Transportation within the city, particularly in the center of town, is primarily pedestrian. Locals and visitors often enjoy walking through the cobblestone streets and squares of the town either on foot or by bike. With such gorgeous natural scenery surrounding the city, it only enhances the Alba experience
to be outside in it rather than being stuck inside a car or bus.
GEOGRAPHY & CLIMATE
Alba is a largely green and hilly Italian town inside the Piedmont region and the larger Province of Cuneo. Although this scenic city is less than an hour away from the busy metropolis of Turin, Alba can easily seem like a different world with its hilly terrain and more rural surroundings.
The town sits fairly close to the Tanaro River, which also flows through other small villages in Piedmont.
The nearby Alps rise majestically in the distance, providing astounding panoramic views from some of the highest points in Alba. The green and rolling hills that surround Alba are home to dozens of internationally renowned wineries.
Overall, the town of Alba has relatively comfortable temperatures that are pleasantly warm in the summer and slightly cool in the winter. If warm weather in the seventy- or eighty-degree range (Fahrenheit) is what you crave, plan your visit during the summer months, although late spring and early fall can be agreeably warm as well.
The winter months tend to experience average highs around fifty degrees Fahrenheit and lows that tend not to dip below freezing. In general, winters can be mild here compared to other spots in northern Italy.
Alba does experience rainfall during the year. The rainiest seasons for the city usually occur in spring and fall. Although summer can sometimes feel a bit humid, it is not considered to be a season with a lot of rainfall. Snowfall can occur at times during the winter, but when it does snow it is usually at levels less than half an inch.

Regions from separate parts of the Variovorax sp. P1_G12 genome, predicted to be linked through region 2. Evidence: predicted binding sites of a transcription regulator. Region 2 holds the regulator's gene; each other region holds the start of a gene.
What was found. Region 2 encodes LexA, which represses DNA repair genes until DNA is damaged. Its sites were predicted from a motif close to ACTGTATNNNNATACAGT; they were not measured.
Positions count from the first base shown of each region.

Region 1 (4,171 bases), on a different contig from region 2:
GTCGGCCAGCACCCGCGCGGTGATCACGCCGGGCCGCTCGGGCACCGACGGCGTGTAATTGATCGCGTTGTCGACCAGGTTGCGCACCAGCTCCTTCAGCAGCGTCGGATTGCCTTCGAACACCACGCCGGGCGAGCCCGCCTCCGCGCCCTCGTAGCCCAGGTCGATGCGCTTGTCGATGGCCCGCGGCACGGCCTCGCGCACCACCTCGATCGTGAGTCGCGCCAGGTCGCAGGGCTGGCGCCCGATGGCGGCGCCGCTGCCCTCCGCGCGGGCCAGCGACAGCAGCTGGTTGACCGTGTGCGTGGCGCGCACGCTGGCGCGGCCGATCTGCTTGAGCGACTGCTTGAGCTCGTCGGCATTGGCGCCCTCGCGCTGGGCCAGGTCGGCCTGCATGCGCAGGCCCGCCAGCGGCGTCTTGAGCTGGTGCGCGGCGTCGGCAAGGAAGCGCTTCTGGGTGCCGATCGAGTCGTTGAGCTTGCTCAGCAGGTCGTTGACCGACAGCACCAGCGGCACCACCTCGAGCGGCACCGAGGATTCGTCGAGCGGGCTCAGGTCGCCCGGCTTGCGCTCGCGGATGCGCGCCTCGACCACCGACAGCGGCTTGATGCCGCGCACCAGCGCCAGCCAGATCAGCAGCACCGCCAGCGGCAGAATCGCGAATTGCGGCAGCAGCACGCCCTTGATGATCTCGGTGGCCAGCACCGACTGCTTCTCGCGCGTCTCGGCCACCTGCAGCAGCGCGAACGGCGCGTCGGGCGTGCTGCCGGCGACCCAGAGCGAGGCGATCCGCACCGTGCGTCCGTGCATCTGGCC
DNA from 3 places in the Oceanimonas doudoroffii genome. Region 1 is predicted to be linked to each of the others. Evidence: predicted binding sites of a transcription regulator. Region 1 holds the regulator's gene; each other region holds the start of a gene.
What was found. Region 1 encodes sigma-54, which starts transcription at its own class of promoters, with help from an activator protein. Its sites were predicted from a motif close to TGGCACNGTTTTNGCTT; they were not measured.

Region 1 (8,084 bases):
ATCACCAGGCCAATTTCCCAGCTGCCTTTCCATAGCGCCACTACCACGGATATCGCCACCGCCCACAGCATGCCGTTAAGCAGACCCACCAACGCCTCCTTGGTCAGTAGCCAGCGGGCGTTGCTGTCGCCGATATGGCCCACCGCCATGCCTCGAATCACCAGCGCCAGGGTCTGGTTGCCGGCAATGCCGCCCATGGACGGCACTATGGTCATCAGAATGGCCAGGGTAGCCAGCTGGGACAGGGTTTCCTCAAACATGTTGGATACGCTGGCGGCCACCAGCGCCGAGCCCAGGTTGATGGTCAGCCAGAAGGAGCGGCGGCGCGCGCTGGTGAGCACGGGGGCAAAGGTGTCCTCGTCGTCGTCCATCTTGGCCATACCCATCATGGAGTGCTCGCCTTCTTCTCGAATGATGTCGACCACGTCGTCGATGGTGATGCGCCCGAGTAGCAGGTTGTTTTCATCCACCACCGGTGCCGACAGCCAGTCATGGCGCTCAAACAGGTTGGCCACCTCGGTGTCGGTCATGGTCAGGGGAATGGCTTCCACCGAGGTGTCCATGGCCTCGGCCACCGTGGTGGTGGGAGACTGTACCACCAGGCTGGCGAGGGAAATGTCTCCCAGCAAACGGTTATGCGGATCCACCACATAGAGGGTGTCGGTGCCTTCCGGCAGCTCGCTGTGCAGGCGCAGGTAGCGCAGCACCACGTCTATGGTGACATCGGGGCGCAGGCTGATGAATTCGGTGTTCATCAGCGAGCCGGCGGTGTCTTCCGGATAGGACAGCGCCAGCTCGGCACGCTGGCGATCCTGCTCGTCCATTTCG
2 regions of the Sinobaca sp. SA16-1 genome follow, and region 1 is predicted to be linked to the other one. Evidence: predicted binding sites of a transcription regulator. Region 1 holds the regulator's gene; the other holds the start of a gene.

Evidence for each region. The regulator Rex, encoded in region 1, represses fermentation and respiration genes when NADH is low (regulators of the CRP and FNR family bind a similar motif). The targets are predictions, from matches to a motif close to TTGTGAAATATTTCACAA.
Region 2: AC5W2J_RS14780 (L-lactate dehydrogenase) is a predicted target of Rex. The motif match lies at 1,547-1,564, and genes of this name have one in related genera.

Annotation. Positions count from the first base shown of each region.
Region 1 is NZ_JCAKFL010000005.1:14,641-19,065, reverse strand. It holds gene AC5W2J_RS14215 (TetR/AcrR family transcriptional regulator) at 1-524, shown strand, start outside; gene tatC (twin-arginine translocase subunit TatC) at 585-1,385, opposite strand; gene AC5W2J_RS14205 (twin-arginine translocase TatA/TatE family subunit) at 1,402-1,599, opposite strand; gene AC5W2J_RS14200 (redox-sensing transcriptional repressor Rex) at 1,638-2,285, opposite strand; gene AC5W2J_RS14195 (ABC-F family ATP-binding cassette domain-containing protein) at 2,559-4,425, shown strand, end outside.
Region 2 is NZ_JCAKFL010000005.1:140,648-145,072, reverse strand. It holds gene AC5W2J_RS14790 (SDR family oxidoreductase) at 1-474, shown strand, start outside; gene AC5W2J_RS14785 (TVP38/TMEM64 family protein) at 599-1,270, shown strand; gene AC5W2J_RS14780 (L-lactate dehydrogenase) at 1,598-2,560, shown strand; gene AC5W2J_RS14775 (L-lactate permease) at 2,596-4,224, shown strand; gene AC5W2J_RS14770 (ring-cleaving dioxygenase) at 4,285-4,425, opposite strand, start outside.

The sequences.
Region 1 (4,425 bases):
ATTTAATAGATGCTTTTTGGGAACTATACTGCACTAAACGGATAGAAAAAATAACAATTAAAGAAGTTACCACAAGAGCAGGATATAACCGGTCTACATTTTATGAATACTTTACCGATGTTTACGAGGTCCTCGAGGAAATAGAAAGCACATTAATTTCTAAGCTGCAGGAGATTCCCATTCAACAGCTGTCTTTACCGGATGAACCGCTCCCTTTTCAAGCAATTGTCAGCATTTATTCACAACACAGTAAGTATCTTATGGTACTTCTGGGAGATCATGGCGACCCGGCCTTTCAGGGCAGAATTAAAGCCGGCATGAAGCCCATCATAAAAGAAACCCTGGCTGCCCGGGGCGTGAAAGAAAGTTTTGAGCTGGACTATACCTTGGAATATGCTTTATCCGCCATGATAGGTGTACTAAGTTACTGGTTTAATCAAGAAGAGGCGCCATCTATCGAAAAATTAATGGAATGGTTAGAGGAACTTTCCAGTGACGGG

WHEN IN ALBA
The fertile and hilly areas of the city combined with the nearby Tanaro River make Alba the perfect location for a winery. In fact, the town is thought to be home to more than two hundred wineries that cultivate and produce locally made wine. In short, this city feels tailor made for wandering the roads of the countryside to enjoy a different wine tasting for every meal, and even the times in between.
Many of the wines made in Alba are considered to be some of the finest in Italy. Some of the more frequently requested DOC wines from the area are Nebbiolo, Barbera, and Dolcetto. Popular DOCG wines of Alba are Moscato, Barbaresco, and Barolo.
With the abundance of fine wine and white truffles the area is known for cultivating, it is safe to say that meal time in Alba is almost always an indulgent treat!
Pack your bags and trade the routine of everyday life for a quintessential Italian adventure in Alba.
Come ready to be mesmerized by the city’s natural beauty and to partake in some of the finest wine tastings available in all of Italy.